APTE Summit 2016

An event that began modestly inside a Gerlach Hall classroom seven years ago once again drew to campus hundreds of current and future change-makers as the annual Alleviating Poverty Through Entrepreneurship (APTE) Summit took over Mershon Auditorium.

More than 850 people from around the country took part in the daylong event, which highlighted the power of social change in local communities. Approximately 150 more watched the summit via live stream.

“We wanted to show how social entrepreneurship and business, in general, can build communities,” said Ruidi Lu, a third-year finance and economics student and director of the summit's 14-student organizing team. “It’s something a lot of us are familiar with. Many students have gone on service trips, which are wonderful. But at the end of the day, if you want to start something bigger abroad, it’s a challenge. There are language issues. It’s hard to get off the ground.

“There are a lot of problems here waiting to be solved through innovation. We wanted to show our audience that they can start a business and innovate and solve problems for people in their backyards—the people they live with.”

The APTE Summit is an annual event that draws social entrepreneurs, students and community members to explore sustainable solutions to poverty. The student-run summit began at Fisher in 2009 and drew 200 people its first year. Since then, the event has attracted thousands of participants, featured speakers from around the world and awarded thousands of dollars through a student business competition. The event is hosted by the Business Builders Club.

“The summit is a reflection of the passion that everyone in our group has,” Lu said. “We put a lot of time into it because we want to see students get involved in subjects like fighting human trafficking, homelessness and poverty.”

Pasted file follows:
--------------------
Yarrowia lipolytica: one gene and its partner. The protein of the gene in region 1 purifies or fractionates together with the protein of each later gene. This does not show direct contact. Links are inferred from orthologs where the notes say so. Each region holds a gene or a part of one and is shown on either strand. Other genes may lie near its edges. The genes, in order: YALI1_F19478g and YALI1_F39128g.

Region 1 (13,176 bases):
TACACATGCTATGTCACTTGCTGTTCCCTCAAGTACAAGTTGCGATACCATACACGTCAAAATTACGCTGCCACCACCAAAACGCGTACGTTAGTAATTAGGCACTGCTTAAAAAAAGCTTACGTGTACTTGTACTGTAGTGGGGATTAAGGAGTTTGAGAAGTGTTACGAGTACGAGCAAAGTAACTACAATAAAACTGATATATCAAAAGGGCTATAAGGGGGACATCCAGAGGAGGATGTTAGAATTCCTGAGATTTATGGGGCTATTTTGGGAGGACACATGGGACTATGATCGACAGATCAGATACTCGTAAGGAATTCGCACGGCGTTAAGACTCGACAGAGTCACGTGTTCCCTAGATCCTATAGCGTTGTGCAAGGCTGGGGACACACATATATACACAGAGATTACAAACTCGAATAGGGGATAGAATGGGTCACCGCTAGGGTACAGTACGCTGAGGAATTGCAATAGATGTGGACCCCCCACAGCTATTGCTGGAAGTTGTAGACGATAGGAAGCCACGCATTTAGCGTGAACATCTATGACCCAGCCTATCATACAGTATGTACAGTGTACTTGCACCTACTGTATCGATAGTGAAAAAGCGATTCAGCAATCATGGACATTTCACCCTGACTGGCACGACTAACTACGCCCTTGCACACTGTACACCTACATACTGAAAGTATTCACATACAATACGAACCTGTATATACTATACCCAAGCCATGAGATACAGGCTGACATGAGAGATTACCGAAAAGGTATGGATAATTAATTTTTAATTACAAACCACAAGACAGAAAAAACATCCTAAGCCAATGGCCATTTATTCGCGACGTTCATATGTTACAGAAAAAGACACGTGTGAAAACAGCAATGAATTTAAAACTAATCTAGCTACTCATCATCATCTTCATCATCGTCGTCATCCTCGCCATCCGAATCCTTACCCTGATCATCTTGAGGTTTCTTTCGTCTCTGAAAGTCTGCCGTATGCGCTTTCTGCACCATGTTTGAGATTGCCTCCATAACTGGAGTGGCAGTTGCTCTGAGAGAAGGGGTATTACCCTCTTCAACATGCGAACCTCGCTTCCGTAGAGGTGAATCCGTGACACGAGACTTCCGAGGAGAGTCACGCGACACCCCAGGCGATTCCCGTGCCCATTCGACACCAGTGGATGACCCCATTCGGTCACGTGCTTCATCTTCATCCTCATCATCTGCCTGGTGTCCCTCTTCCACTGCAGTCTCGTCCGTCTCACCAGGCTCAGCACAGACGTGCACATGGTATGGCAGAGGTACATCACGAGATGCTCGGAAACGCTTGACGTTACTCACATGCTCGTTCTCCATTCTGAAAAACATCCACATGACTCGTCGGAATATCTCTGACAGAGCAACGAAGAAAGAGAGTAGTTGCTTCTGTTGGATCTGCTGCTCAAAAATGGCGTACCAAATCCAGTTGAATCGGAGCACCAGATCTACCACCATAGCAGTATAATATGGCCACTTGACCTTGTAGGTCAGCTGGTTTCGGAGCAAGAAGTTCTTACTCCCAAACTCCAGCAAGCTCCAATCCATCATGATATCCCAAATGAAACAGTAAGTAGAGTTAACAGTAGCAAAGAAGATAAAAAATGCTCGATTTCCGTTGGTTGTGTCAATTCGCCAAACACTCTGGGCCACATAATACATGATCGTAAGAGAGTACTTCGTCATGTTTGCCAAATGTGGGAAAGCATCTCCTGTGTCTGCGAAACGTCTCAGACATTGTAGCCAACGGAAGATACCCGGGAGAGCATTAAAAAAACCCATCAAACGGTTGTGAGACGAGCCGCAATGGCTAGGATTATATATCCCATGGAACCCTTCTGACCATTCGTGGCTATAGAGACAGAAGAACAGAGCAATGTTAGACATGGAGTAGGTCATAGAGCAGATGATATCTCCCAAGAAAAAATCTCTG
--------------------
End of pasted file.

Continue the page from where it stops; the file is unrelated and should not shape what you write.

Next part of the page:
2016 APTE Summit Slideshow

This year’s summit drew a number of key speakers, including:

  • Buddy Teaster, president and CEO of Soles4Souls, a local non-profit social enterprise that collects new and used shoes and redistributes them through direct donations to people in need and through micro-enterprise partners.
  • Laura Weiss, founder of GoBox, an innovative sustainable business designed to reduce the waste associated with Portland's fabulous food carts.
  • Logan Pugh, search director for ReWork, a mission-driven search and professional development firm connecting exceptional people with organizations making social, environmental, and cultural progress.
  • Paula Haines, president of the board for Freedom A La Cart, a non-profit social enterprise that empowers adult survivors of human trafficking to live an independent life gained through personal and economic self-sufficiency.
  • Shivang Dave, founding member of PlenOptika, a start-up devoted to providing quality eye care for all.

“A lot of businesses and corporations have really begun viewing social responsibility not as optional, but as something that’s a part of their business credo,” Lu said. “Our speakers showed the power of social entrepreneurship. And lots of businesses are using that give-back model because it resonates with people. They want to see businesses do well not only with shareholder returns, but in larger societal returns.”